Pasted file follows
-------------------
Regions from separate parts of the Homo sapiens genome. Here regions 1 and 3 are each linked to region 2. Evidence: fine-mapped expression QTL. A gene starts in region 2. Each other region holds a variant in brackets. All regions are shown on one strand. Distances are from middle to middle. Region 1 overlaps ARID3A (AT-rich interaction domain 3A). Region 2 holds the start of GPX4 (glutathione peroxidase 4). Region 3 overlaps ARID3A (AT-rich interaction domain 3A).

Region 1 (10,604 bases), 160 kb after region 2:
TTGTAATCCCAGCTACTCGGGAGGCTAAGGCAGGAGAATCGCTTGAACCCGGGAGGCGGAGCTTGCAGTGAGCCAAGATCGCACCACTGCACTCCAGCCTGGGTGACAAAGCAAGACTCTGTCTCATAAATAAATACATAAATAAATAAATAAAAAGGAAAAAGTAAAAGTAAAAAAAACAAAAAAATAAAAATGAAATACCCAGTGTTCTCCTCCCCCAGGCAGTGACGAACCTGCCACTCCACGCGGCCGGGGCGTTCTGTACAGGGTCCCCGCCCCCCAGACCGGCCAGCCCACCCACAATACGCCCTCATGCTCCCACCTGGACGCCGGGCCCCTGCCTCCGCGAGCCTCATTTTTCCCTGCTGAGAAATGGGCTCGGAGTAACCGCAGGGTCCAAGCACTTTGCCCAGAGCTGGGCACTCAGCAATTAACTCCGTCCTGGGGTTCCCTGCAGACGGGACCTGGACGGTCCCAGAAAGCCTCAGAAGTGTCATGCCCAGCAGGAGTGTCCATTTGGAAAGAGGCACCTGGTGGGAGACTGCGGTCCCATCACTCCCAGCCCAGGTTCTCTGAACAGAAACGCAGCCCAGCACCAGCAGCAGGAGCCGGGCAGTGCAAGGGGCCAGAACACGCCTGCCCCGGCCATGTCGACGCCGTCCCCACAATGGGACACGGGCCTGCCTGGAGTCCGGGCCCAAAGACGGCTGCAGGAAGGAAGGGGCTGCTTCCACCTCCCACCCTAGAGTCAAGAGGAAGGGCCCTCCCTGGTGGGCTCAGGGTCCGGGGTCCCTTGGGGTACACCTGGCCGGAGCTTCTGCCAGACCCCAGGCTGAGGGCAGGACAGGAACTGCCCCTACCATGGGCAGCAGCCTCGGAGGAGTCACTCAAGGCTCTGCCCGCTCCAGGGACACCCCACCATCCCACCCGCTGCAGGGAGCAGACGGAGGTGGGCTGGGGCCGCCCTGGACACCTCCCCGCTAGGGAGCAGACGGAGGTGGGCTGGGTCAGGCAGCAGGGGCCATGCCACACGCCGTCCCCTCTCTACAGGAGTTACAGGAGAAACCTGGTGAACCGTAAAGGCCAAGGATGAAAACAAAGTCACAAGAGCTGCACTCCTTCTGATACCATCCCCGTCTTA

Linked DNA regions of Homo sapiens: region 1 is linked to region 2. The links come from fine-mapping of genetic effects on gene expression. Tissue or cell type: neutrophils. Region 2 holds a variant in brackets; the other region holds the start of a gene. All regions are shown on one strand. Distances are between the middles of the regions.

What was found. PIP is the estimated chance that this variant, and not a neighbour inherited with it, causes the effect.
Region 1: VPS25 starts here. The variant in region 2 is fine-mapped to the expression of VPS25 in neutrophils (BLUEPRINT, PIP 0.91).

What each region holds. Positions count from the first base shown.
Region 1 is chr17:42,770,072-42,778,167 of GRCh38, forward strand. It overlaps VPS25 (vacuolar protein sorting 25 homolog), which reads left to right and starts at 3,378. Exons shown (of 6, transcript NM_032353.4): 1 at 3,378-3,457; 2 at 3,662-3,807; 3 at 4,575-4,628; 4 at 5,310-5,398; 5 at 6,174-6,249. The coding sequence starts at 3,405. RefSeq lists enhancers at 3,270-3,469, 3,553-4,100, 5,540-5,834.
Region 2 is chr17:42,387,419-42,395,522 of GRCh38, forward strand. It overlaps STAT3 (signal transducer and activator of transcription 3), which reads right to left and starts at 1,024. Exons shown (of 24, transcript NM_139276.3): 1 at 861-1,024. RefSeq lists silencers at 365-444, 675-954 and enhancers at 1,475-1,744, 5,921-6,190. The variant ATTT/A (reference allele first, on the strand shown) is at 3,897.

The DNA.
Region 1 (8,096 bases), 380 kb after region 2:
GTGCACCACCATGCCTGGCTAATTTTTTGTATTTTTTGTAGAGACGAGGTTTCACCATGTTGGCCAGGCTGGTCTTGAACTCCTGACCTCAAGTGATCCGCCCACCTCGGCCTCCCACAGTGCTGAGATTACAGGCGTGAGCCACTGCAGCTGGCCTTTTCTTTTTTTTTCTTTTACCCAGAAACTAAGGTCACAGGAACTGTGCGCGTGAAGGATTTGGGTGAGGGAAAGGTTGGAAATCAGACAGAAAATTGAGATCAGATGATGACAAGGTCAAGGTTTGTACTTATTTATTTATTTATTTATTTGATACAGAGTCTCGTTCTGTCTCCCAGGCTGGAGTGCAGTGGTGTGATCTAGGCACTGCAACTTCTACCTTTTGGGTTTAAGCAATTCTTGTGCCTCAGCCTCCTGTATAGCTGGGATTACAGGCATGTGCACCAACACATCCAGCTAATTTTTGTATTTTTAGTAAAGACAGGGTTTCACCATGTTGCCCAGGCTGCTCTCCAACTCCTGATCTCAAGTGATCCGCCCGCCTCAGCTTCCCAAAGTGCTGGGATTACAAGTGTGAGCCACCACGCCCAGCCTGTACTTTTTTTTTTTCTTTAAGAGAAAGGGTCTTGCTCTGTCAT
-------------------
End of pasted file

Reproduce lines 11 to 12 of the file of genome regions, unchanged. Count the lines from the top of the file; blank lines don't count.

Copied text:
Region 1 (8,096 bases), 380 kb after region 2:
GTGCACCACCATGCCTGGCTAATTTTTTGTATTTTTTGTAGAGACGAGGTTTCACCATGTTGGCCAGGCTGGTCTTGAACTCCTGACCTCAAGTGATCCGCCCACCTCGGCCTCCCACAGTGCTGAGATTACAGGCGTGAGCCACTGCAGCTGGCCTTTTCTTTTTTTTTCTTTTACCCAGAAACTAAGGTCACAGGAACTGTGCGCGTGAAGGATTTGGGTGAGGGAAAGGTTGGAAATCAGACAGAAAATTGAGATCAGATGATGACAAGGTCAAGGTTTGTACTTATTTATTTATTTATTTATTTGATACAGAGTCTCGTTCTGTCTCCCAGGCTGGAGTGCAGTGGTGTGATCTAGGCACTGCAACTTCTACCTTTTGGGTTTAAGCAATTCTTGTGCCTCAGCCTCCTGTATAGCTGGGATTACAGGCATGTGCACCAACACATCCAGCTAATTTTTGTATTTTTAGTAAAGACAGGGTTTCACCATGTTGCCCAGGCTGCTCTCCAACTCCTGATCTCAAGTGATCCGCCCGCCTCAGCTTCCCAAAGTGCTGGGATTACAAGTGTGAGCCACCACGCCCAGCCTGTACTTTTTTTTTTTCTTTAAGAGAAAGGGTCTTGCTCTGTCAT